This patch to the Linux kernel implements a shared memory framebuffer for User Mode Linux:
Apply the patch and build the kernel in the usual way:
tar xfj linux-2.6.29.tar.bz2 cd linux-2.6.29 patch -p1 <linux-2.6.29-shm-fb.patch make defconfig ARCH=um make menuconfig ARCH=um make linux ARCH=um
menuconfig phase you should enable framebuffer
UML-specific options/Graphics support/Support for frame
buffer devices). Then, in the
support/Console display driver support menu disable
text console, enable
Framebuffer Console support,
Select compiled-in fonts and select a suitable font,
VGA 8x16 font. Back in the
options menu enable
Shared Memory Framebuffer driver.
To enable the shared memory
framebuffer device add the option
to the UML kernel command line. For example,
The width and height can have any reasonable values. The depth can
currently only be 2 or 4 bytes per pixel.
When the kernel boots it will use the framebuffer device as its console, but you won't be able to see anything! To make the framebuffer console visible you need a separate client application to run on the host. Two clients are provided, a simple Xt-based window and a VNC server:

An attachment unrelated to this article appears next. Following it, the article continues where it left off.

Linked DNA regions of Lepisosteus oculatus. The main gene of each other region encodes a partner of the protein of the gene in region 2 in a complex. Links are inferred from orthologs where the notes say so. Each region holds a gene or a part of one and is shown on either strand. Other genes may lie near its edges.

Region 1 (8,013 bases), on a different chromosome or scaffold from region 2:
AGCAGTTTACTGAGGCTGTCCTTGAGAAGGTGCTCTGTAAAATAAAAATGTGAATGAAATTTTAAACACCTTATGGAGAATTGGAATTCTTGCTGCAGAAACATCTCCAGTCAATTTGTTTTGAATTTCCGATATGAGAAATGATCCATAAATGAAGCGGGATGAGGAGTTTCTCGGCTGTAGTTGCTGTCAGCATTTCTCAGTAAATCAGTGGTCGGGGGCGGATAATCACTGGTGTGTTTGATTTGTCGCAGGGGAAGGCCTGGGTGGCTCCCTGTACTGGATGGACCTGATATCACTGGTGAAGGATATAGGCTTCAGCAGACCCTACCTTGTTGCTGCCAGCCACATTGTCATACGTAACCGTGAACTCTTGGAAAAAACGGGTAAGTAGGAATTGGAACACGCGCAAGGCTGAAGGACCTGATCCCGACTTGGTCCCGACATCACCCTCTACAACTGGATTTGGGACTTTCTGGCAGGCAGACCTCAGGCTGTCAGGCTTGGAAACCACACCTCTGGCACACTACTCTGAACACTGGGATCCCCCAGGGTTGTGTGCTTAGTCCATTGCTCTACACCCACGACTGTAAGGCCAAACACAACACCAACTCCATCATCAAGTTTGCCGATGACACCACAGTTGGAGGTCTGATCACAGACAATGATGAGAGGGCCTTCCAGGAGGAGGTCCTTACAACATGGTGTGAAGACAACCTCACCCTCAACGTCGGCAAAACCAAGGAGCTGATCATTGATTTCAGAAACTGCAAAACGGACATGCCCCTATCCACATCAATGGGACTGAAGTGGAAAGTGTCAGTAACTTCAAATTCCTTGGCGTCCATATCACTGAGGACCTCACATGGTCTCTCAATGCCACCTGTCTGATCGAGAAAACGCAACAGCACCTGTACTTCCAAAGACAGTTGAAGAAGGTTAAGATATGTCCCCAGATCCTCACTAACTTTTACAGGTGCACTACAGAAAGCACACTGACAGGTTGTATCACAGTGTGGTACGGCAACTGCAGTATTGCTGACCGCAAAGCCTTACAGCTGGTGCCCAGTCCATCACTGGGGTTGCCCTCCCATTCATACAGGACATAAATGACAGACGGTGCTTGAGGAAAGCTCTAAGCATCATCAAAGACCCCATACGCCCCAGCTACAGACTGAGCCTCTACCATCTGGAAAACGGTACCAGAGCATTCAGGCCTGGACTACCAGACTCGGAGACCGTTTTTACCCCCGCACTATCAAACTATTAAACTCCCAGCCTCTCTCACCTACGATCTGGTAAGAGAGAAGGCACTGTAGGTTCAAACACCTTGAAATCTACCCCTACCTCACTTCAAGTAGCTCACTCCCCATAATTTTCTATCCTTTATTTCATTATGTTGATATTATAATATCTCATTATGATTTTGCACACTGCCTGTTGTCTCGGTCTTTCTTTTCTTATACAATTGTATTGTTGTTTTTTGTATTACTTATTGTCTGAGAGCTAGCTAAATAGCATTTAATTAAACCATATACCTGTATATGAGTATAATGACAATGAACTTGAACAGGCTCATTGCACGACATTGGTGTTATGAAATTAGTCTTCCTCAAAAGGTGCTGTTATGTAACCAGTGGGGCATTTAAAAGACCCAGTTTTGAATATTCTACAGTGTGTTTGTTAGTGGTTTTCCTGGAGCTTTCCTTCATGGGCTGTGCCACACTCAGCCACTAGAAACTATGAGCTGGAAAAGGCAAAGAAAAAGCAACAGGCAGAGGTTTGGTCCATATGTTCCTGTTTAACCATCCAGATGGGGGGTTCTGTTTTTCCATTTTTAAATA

To build the VNC server client you'll need libvncserver. If this isn't in your distro's package repository you can get it from the project's Sourceforge page: http://libvncserver.sourceforge.net/.
Once you've built the clients you can run them as:
uml_xtfb --umid <name>or
uml_vncfb --umid <name>
<name> is the name of your UML instance. If you've
run the VNC client you still won't be able to see anything! You now need
to run a VNC viewer:
As an alternative to starting the client programs by hand you can also
use a UML kernel command line option of the form
<path_to_client> is, as you might expect, the path to
the client you'd like to use.
There are a few problems with the client programs:
(Adjusting the mouse acceleration in the console mouse server (gpmd) or
X server (
set m, or your desktop manager's GUI equivalent)
helps with some of the mouse issues.)
The kernel patch is based on the X11 framebuffer driver by Gerd Knorr. Without Gerd's work I wouldn't have been able to achieve anything. Thanks!